The International Energy Agency (IEA) has recently charged its public position on peak oil. It now claims that output of conventional oil will peak in 2020, if demand continues to grow in a business-as-usual way:
After analysing the historical production trends of 800 individual oilfields in 2008, the IEA came to the conclusion that the decline in annual output from fields that are past their prime could average 8.6% in 2030. â€œEven if oil demand were to remain flat, the world would need to find more than 40m barrels per day of gross new capacityâ€”equal to four new Saudi Arabiasâ€”just to offset this decline,â€ says Mr Birol.
A daunting task. Peak-oil proponents point out that the average size of new discoveries has been declining since the mid-1960s. Between 1960 and 1989 the world discovered more than twice the oil it produced. But between 1990 and 2006 cumulative oil discoveries have been about half of production. Their opponents argue that long periods of relatively low oil prices blunted the incentives for exploration. A sustained period of higher prices, they argue, should increase discoveries. They point out that the first half of 2009 saw 10 billion barrels of new discoveries, an annual rate higher than any year since 2000. The pessimists retort that recent discoveries are still not enough.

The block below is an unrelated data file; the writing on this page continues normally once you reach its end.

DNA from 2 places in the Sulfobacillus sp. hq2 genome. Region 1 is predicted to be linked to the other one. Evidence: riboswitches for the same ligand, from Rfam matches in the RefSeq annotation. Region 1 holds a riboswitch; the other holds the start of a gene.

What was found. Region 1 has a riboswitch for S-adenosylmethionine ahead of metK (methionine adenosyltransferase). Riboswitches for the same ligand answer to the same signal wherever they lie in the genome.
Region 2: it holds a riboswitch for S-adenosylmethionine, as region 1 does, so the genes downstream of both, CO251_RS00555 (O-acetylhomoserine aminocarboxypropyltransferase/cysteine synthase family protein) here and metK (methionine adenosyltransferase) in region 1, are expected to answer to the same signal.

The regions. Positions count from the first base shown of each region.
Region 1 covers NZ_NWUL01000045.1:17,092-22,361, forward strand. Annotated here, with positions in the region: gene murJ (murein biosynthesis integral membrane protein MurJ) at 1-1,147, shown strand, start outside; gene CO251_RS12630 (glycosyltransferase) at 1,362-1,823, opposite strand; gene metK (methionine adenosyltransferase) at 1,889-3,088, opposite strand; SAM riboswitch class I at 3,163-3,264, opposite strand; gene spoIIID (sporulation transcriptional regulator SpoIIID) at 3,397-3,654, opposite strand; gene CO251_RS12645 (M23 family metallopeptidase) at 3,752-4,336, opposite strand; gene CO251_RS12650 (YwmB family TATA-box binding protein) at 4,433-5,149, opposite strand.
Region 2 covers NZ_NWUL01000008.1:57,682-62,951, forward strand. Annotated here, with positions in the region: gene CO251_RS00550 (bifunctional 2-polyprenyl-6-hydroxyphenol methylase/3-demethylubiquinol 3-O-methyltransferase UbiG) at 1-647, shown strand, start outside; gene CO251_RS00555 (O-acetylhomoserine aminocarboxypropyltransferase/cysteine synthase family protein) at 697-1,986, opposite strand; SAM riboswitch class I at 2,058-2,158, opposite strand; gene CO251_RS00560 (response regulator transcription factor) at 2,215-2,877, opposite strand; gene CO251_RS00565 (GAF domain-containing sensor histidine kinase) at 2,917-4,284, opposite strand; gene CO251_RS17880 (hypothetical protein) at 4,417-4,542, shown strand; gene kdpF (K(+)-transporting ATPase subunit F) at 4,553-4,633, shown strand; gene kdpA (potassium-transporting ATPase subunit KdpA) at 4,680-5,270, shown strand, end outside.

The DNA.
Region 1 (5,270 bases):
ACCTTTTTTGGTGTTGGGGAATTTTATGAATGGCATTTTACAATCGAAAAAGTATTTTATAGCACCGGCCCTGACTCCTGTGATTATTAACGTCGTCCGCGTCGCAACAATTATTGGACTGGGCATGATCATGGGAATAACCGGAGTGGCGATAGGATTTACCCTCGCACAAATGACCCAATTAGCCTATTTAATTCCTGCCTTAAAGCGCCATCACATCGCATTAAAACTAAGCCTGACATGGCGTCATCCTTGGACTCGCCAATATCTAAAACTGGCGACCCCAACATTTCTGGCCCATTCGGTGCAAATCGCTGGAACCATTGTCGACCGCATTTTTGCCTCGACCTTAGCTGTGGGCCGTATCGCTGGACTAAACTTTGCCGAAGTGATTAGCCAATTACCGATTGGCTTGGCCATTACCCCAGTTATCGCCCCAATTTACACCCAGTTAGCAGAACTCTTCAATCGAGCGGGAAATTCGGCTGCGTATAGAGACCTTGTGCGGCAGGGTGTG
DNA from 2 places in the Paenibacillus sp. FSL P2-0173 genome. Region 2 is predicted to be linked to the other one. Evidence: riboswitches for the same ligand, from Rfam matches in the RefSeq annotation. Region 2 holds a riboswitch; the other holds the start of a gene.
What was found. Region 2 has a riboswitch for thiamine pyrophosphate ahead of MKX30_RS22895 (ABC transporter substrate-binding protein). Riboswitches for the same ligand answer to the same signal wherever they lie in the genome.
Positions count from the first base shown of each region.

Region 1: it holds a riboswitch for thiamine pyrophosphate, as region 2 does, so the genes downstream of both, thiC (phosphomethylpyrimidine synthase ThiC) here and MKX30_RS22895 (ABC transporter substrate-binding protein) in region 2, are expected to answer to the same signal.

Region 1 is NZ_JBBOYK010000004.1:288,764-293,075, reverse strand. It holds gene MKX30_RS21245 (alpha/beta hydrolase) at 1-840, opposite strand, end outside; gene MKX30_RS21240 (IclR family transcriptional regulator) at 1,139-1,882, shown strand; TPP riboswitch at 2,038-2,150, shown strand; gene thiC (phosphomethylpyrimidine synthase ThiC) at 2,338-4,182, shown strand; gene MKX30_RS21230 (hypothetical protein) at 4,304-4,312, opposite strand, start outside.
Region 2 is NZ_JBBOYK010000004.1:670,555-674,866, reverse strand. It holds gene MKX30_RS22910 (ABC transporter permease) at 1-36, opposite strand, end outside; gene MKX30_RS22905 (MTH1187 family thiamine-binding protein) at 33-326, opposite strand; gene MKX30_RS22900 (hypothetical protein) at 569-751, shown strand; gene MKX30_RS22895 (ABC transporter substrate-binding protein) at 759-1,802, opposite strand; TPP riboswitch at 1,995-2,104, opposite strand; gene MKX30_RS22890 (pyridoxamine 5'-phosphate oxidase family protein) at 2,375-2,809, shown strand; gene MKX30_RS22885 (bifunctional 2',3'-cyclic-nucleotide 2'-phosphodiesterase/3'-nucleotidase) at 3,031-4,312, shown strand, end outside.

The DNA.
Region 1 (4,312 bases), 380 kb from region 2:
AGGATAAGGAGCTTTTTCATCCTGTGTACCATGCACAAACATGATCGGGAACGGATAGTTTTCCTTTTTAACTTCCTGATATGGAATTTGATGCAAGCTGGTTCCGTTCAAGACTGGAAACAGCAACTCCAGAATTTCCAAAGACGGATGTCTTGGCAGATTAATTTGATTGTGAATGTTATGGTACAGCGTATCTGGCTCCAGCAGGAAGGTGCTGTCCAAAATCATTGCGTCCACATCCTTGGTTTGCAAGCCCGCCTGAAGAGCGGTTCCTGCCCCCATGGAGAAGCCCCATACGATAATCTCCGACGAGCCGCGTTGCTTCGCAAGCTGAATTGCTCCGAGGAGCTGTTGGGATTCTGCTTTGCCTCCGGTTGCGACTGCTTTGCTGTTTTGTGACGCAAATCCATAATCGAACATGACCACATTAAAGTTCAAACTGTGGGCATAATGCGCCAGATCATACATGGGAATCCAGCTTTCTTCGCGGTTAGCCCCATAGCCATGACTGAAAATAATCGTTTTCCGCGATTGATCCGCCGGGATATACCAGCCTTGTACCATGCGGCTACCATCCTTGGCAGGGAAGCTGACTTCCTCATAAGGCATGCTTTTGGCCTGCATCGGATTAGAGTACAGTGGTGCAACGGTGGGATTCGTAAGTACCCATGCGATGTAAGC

Insofar as climate change mitigation policies could help control demand growth, they could thus extend the timeframe during which humanity will address fossil fuel depletion.
The IEA argues that coordinated action to prevent more than 2Â°C of climate change would reduce global demand for oil in 2030 from 105 million barrels per day to 89 million.